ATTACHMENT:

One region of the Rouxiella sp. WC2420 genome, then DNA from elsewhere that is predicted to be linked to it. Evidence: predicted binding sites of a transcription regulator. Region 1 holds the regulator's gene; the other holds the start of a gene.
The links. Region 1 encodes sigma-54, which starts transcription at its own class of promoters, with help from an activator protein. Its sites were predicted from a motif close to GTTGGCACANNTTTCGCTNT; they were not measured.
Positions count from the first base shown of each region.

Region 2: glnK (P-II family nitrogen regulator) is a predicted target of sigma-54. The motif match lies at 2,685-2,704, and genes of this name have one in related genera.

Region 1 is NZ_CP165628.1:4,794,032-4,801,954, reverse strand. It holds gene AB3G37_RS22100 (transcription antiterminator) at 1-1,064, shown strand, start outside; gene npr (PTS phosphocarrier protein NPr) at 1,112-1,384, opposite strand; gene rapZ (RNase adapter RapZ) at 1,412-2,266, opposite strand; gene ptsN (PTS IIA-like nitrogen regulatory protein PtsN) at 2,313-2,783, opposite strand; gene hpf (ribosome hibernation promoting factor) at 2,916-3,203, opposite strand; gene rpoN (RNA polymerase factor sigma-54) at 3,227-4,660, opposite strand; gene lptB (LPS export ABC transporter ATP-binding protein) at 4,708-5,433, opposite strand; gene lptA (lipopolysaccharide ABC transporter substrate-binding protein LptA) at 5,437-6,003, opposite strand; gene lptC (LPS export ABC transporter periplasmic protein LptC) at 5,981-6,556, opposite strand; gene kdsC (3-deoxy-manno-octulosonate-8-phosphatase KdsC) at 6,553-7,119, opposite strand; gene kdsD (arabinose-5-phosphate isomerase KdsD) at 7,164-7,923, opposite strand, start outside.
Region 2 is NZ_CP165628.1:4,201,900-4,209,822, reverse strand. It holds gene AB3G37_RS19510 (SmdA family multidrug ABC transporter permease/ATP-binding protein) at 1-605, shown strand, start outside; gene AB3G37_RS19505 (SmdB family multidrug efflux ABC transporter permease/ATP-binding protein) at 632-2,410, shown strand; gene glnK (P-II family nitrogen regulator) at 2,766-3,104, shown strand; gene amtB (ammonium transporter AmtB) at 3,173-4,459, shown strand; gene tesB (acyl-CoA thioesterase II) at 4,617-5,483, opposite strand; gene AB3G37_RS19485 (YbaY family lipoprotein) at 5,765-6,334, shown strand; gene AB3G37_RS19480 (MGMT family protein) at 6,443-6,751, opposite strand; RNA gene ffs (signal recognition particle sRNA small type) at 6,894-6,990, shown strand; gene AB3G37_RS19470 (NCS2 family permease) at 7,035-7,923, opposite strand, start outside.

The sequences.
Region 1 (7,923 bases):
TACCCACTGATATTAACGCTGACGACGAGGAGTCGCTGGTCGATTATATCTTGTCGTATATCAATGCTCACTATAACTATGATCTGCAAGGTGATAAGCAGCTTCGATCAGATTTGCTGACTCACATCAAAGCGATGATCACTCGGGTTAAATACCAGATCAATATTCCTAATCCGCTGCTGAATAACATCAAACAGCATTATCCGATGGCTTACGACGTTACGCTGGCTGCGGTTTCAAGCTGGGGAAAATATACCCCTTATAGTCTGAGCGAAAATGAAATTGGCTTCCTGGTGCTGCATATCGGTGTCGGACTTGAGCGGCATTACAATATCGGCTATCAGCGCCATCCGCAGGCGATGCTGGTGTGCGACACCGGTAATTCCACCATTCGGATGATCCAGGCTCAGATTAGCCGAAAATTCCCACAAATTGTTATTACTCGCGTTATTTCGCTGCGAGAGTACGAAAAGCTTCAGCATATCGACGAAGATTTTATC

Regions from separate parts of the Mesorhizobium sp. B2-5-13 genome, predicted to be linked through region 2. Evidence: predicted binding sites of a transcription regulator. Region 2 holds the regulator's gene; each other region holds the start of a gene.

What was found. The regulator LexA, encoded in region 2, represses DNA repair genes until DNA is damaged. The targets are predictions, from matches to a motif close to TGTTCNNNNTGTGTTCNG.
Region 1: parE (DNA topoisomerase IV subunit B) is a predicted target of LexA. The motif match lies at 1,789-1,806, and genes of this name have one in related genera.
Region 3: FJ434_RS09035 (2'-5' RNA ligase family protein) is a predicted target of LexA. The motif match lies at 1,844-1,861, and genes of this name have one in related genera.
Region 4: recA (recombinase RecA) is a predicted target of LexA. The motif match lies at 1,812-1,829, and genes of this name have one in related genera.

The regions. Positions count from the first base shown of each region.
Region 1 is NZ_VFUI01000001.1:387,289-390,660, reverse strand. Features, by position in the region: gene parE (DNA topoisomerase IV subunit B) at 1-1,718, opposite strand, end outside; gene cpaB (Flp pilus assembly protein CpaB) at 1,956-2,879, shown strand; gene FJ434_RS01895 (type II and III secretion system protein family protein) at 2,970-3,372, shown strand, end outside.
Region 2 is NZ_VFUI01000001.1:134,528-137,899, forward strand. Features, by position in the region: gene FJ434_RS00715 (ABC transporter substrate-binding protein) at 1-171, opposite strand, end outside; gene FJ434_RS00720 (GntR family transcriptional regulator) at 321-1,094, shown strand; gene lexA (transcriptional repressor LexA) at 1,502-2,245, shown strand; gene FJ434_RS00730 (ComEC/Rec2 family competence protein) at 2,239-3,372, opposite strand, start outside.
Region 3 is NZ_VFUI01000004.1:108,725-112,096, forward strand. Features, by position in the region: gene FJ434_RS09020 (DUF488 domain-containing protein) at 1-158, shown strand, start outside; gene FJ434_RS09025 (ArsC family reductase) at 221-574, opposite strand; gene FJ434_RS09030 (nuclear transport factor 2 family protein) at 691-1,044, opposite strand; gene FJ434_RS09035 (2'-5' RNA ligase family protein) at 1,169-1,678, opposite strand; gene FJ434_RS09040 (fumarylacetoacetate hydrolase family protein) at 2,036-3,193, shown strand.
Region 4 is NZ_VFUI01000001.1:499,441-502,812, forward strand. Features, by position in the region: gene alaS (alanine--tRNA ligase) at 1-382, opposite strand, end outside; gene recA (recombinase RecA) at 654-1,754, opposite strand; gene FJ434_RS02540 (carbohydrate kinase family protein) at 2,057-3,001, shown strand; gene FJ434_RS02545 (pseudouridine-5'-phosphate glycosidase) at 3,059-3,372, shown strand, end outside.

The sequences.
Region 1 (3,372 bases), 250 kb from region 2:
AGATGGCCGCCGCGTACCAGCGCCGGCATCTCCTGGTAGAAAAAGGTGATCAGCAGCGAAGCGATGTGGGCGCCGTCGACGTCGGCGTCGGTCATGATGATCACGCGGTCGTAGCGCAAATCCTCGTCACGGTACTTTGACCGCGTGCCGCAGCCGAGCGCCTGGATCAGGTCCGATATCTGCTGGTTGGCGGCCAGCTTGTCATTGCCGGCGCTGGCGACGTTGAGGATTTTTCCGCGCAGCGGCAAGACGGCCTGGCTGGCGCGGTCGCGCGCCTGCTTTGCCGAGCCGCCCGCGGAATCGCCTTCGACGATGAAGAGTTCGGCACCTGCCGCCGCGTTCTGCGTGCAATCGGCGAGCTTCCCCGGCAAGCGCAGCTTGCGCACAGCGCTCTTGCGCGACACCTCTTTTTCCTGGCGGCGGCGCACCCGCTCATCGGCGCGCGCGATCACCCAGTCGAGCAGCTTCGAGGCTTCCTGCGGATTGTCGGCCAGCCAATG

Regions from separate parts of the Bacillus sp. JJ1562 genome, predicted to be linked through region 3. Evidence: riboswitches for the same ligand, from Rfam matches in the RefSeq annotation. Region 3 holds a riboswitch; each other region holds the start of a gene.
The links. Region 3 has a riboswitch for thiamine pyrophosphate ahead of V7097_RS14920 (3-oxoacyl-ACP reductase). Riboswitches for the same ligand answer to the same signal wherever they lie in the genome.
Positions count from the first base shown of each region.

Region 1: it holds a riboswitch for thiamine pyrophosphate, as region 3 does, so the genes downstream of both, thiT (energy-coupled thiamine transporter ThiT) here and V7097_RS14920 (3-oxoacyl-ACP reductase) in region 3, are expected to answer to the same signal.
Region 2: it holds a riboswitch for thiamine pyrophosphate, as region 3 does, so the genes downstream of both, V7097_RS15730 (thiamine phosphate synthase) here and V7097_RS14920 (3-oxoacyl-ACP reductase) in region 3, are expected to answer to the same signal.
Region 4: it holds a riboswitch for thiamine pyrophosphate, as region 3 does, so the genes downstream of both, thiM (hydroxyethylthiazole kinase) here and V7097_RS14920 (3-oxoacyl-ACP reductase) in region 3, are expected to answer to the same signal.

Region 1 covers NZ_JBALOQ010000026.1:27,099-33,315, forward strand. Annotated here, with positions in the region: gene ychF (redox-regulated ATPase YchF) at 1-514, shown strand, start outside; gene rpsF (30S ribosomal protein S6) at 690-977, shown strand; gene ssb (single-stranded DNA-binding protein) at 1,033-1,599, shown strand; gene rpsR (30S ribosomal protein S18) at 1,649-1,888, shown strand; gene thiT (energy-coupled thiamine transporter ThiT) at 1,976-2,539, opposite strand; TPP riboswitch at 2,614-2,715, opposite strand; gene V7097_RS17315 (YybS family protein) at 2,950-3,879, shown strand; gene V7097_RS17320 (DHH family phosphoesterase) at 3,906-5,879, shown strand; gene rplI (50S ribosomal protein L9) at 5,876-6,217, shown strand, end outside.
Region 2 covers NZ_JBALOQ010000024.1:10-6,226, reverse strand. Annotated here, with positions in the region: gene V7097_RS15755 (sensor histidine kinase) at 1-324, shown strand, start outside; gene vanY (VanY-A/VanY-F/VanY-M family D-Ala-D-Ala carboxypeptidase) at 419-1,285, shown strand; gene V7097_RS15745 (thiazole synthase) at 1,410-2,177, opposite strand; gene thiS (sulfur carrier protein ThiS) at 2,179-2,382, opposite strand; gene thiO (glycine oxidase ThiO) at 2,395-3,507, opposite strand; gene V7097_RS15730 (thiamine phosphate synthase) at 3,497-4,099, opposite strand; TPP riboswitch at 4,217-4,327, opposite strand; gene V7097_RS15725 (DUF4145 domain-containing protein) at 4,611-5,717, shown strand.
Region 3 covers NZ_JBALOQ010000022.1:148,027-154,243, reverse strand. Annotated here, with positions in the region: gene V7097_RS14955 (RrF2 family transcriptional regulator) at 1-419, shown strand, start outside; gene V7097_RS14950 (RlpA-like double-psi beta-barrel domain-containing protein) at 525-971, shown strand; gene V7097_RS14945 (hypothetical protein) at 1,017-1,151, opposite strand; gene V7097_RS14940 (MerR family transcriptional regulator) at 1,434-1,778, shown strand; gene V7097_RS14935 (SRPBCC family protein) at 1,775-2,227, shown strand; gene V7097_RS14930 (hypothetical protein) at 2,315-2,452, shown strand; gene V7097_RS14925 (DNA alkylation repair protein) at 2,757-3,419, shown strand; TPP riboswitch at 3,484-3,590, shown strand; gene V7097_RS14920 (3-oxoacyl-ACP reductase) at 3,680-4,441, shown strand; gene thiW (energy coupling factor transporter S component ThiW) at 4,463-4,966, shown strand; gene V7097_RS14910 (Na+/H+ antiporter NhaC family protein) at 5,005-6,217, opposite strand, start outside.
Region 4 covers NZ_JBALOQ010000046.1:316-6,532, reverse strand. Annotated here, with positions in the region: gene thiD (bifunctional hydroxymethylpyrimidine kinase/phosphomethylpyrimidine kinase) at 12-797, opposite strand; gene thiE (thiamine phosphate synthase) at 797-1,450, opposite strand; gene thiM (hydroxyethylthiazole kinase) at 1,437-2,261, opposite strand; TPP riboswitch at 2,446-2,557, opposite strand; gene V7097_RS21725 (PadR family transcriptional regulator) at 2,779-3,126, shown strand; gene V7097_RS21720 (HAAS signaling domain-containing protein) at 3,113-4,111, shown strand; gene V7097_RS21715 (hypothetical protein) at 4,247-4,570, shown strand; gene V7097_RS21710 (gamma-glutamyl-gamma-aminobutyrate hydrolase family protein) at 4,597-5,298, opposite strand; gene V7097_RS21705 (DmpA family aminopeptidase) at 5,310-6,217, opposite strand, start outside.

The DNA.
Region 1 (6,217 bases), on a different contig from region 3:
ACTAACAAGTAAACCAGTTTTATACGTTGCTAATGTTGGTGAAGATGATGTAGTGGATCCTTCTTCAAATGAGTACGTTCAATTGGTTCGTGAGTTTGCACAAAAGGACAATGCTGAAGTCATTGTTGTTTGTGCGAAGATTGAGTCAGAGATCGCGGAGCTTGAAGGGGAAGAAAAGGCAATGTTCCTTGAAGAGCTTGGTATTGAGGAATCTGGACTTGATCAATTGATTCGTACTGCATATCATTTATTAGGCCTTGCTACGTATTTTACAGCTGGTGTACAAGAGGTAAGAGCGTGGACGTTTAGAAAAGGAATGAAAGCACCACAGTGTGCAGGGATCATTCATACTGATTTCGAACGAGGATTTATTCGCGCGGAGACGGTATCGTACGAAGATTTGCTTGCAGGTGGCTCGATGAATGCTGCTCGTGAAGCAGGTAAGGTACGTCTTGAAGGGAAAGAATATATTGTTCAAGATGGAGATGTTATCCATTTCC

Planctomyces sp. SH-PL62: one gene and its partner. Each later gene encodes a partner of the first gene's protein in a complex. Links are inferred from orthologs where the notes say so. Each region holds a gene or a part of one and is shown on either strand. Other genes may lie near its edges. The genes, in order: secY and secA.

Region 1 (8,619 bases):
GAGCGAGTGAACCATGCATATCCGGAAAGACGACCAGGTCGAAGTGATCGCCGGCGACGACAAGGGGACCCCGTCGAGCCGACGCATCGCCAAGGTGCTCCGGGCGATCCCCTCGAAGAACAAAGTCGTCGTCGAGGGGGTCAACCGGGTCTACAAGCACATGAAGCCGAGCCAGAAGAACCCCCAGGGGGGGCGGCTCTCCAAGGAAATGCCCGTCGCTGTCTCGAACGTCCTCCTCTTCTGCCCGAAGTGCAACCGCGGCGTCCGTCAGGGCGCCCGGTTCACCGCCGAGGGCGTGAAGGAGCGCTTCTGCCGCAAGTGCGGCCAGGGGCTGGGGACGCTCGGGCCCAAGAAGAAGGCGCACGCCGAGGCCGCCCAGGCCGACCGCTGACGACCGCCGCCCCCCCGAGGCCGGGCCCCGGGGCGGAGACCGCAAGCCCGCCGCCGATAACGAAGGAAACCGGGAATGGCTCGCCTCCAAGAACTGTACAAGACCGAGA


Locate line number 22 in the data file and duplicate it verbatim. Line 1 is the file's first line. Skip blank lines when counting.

AGATGGCCGCCGCGTACCAGCGCCGGCATCTCCTGGTAGAAAAAGGTGATCAGCAGCGAAGCGATGTGGGCGCCGTCGACGTCGGCGTCGGTCATGATGATCACGCGGTCGTAGCGCAAATCCTCGTCACGGTACTTTGACCGCGTGCCGCAGCCGAGCGCCTGGATCAGGTCCGATATCTGCTGGTTGGCGGCCAGCTTGTCATTGCCGGCGCTGGCGACGTTGAGGATTTTTCCGCGCAGCGGCAAGACGGCCTGGCTGGCGCGGTCGCGCGCCTGCTTTGCCGAGCCGCCCGCGGAATCGCCTTCGACGATGAAGAGTTCGGCACCTGCCGCCGCGTTCTGCGTGCAATCGGCGAGCTTCCCCGGCAAGCGCAGCTTGCGCACAGCGCTCTTGCGCGACACCTCTTTTTCCTGGCGGCGGCGCACCCGCTCATCGGCGCGCGCGATCACCCAGTCGAGCAGCTTCGAGGCTTCCTGCGGATTGTCGGCCAGCCAATG